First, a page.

I was surprised to find that the support for SOAP from within node is fairly limited. I appreciate that it’s a heavy weight, antiquated protocol but a lot of people still only offer this interface for integration; even SalesForce expects a SOAP endpoint for an Outbound Message. There are a couple of frameworks out there but I couldn’t find anything that satisfied me, which meant I ended up creating a fairly poor work around to get the thing going. Looking at the code you’ll see a sfparser file which takes the XML from the SOAP message and turns it into a javascript “object”. It’s not pretty, it’s not robust and I’m only mentioning it here as I’m ashamed of it. Having said that it does a good enough job for me, for now, so that’s good enough.

Having just moaned about the tiredness of the SOAP protocol I’m now going to say that I again decided to make use of it to log into SalesForce rather than using OAuth. I do however have a justification. After the user has logged in I need to associate an OrgId with their connection so that I know to whom to forward the messages. The response from the SOAP login call on the partner WSDL gives me this information without me having to make another call. It just felt cleaner to do it this way. I’m sure there are a million other better ways to do it… but this is what I chose and why.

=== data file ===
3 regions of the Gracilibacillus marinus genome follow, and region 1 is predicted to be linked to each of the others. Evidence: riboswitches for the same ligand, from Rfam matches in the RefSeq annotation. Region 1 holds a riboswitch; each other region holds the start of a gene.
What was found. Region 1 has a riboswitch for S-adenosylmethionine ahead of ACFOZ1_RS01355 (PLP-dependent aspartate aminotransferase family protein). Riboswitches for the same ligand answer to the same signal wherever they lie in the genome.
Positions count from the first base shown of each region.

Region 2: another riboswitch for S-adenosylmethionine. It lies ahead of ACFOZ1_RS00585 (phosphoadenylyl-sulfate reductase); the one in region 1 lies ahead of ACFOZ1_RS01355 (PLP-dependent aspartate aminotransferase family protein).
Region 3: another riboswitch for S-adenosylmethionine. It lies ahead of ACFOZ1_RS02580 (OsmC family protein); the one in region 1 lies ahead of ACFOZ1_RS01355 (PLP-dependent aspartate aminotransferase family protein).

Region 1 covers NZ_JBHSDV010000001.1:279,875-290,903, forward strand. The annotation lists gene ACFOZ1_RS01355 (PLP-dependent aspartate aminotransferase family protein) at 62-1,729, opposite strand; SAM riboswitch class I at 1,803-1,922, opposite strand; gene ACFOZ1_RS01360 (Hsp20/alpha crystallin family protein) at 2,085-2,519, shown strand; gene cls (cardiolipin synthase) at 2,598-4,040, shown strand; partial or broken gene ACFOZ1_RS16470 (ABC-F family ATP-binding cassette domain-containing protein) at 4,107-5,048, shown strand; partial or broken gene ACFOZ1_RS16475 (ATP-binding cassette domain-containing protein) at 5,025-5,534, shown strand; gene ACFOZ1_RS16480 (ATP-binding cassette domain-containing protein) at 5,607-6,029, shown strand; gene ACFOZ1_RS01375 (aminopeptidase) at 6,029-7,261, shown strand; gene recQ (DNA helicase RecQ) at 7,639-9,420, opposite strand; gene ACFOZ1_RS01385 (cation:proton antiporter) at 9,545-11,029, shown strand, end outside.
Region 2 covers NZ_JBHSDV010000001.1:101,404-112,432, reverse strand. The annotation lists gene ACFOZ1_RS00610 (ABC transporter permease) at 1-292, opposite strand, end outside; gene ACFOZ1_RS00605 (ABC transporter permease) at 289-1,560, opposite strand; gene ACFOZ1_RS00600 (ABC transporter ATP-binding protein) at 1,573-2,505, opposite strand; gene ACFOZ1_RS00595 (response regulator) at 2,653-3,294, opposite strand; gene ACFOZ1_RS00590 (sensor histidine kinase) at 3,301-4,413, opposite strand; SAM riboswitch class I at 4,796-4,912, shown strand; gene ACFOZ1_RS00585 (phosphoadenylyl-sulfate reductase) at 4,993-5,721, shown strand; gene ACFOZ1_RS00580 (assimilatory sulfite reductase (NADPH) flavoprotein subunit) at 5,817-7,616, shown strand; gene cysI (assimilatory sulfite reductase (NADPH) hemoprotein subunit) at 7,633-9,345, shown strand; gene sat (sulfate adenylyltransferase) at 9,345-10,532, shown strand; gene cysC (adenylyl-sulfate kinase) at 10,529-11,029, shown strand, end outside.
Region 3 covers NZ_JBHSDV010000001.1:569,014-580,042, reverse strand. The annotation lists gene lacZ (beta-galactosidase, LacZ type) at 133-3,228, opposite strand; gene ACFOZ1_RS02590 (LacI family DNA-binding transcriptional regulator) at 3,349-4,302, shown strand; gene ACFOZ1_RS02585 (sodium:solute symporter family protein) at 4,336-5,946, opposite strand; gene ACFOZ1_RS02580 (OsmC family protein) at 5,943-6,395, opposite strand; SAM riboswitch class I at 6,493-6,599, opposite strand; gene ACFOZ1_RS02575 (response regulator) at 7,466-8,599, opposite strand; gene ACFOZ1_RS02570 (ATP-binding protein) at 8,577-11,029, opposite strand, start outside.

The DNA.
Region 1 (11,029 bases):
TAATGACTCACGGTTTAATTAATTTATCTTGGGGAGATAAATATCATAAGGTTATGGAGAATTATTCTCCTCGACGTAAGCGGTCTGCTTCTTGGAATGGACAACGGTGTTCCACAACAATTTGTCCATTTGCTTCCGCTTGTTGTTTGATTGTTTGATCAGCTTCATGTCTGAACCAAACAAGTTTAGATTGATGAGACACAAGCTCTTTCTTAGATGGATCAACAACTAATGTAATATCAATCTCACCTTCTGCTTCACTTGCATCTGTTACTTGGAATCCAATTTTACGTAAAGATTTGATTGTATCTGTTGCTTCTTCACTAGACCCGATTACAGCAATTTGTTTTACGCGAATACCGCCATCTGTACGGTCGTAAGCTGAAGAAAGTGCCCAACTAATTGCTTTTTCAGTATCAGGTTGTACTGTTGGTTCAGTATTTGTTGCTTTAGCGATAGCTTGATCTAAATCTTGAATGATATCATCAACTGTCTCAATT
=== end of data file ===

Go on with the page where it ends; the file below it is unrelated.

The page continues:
There’s not much else to say; the usr logs into SalesForce via the partner web service, the server stores their OrgId against their connection. SalesForce sends Outbound Messages to a fake SOAP endpoint on the node server, it responds with an Ack. The message is then parsed and sent to all connections that have the same OrgId as the incoming message. Job done.